I enjoy reading your insightful advice. Please answer my plea:
An excerpt from the first page of my eighth-grade diary:
"Goals for the year:
The third is actually now heavily scratched out because I was horrified someone would find the journal, and that might be the most embarrassing piece of vulnerability in there.
I am a chronic nose-picker! It's gotten especially bad since I have started graduate school, mostly because I don't socialize a lot, and spend most of my free time alone or with my boyfriend of several years, with whom I have become so comfortable that I don't restrain myself from picking my nose around him. He abhors it and has gone through several strategies of getting me to stop. Especially when I'm stressed, I pick my nose in bed, when I'm half asleep! Disgusting, I know! (I'm really not the image that might be forming in your head -- I'm not a huge antisocial dweeb. I'm attractive, bright and interesting. This is like a hidden blemish beneath my skin.)
I have lots of seasonal allergies, but I don't think that's the cause.
As you can somewhat see from my other eighth-grade goals, I'm a huge perfectionist with a tendency toward depression and mild anxiety. I like to fidget with my hands -- I think the nose-picking is like a nervous twitch. Once I wore gloves to bed to keep me from picking my nose. But I've given up on tricks like gloves, spicy sauce on my fingers or sheer willpower because I've decided I must cure it by examining the underlying causes. I've been in a lot of therapy already -- I wonder if the nose-picking is the remnants of other addictions I've dealt with successfully, including eating disorders and alcoholism. I'm a strong person! I just can't kick this one! Any advice before my boyfriend dumps me because of the boogers on the sheets?
It has been said recently that I often wax poetic where a straightforward response is called for. That is a fair observation. In fact, early in life this tendency was noted by the adult couple into whose care I had been entrusted (called, in those days, "parents") who sent me to a specialist to test my hearing. The test revealed that I could hear just fine. The truth was that I was not interested in answering questions in a straightforward manner. So I would pretend that I had not heard the question correctly. I preferred to live in a world of my own. Things have not changed much.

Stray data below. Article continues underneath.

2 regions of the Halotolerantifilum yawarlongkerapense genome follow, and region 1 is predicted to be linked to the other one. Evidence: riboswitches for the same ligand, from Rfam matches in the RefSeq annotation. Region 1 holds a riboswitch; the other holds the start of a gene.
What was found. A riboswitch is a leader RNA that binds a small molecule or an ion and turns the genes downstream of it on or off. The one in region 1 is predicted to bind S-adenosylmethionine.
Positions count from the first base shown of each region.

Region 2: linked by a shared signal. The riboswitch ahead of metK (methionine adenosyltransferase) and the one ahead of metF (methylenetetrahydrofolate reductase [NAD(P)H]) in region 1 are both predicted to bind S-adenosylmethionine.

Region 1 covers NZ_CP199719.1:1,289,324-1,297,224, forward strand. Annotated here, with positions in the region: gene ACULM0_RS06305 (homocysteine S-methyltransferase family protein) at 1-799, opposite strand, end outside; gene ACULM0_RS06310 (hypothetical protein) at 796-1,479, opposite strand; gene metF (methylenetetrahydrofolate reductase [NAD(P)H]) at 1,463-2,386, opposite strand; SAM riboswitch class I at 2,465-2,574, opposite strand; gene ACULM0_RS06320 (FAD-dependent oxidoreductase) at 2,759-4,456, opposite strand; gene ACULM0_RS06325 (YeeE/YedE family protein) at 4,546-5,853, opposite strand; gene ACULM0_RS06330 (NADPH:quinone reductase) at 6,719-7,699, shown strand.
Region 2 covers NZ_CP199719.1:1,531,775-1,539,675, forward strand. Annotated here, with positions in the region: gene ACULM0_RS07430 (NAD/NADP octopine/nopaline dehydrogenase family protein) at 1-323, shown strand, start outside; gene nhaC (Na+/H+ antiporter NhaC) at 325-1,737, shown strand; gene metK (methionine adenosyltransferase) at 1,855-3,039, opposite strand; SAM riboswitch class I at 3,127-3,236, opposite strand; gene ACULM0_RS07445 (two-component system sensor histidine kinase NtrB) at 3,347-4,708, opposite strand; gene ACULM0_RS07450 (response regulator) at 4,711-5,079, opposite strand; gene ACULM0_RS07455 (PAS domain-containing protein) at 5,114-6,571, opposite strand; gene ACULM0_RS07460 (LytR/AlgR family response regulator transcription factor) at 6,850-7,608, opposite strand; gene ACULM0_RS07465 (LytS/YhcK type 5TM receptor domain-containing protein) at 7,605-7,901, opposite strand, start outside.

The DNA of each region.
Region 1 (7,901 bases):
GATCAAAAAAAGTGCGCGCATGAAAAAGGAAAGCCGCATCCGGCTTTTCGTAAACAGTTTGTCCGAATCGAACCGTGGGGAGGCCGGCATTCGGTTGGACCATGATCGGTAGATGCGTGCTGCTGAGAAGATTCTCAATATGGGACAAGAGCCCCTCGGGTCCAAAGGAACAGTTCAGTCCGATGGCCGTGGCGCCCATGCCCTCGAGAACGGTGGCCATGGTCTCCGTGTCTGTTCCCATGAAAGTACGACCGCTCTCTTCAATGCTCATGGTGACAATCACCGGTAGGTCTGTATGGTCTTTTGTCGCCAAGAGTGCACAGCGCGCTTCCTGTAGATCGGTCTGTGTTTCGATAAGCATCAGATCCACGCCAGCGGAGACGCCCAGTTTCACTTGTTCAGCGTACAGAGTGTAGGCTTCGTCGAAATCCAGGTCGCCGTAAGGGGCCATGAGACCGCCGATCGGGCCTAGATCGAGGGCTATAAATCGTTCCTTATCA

What child does not want to live in a world of his own?
But what does that have to do with nose-picking?
Therefore, this response attempts to take on the subject of fixing bad habits in a straightforward manner. This is accomplished at some cost in grace -- look closely and you will see where the prose is stretched, bruised, a bit frayed or sprained as it has been agonizingly contorted into appearing natural -- but it is nevertheless an important step in my continued struggle to serve my many and varied readers.
[Please note: Here a digression has been removed for brevity's sake. If you wish to obtain this digression, at a later date it will be available on a special Web site dedicated to digressions only.]
Nose-picking has a technical name of relatively recent provenance, Rhinotillexomania, and is honored with an entry in Wikipedia. It was even the subject of an award-winning humorous song in the category of filk music.
I have also been accused of stating the obvious. But I am comfortable knowing that no one can state the obvious with greater aplomb than professional researchers in the area of human behavior, as demonstrated by the conclusion of this survey of adolescent behavior abstracted from the Journal of Clinical Psychiatry: "Conclusion: Nose picking is common in adolescents."
Having amply demonstrated my detractors' thesis, let me now offer a little bit of practical advice. I would suggest, for starters, the About.com Web site entry on breaking bad habits.
This is good general advice. It suggests we break bad habits by becoming conscious of the choice being made, and then making different choices. So recognize what benefit you are getting from picking your nose and then consider at what cost you are achieving this benefit.
If you can do that, you may be well on your way to a life free of nose-picking.
However -- and this is a distinction familiar to those whose habits are more deeply entrenched -- some benefits are not available to consciousness. Some habits exist precisely to cover over or keep from consciousness their actual benefits. For instance, if a habit exists to hide pain, then it will be difficult or impossible for a person in the grip of this habit to identify the pain that the habit is masking.
When getting falling down drunk to avoid thinking about one's mother, for instance, one does not know that one is avoiding thinking about one's mother. So it is more complicated.
So why are you picking your nose? Are you avoiding thinking about your mother? Stop picking your nose!
We're back at the beginning.
There are many sensible approaches to changing bad habits.
And then there are the rest of us.
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What? You want more?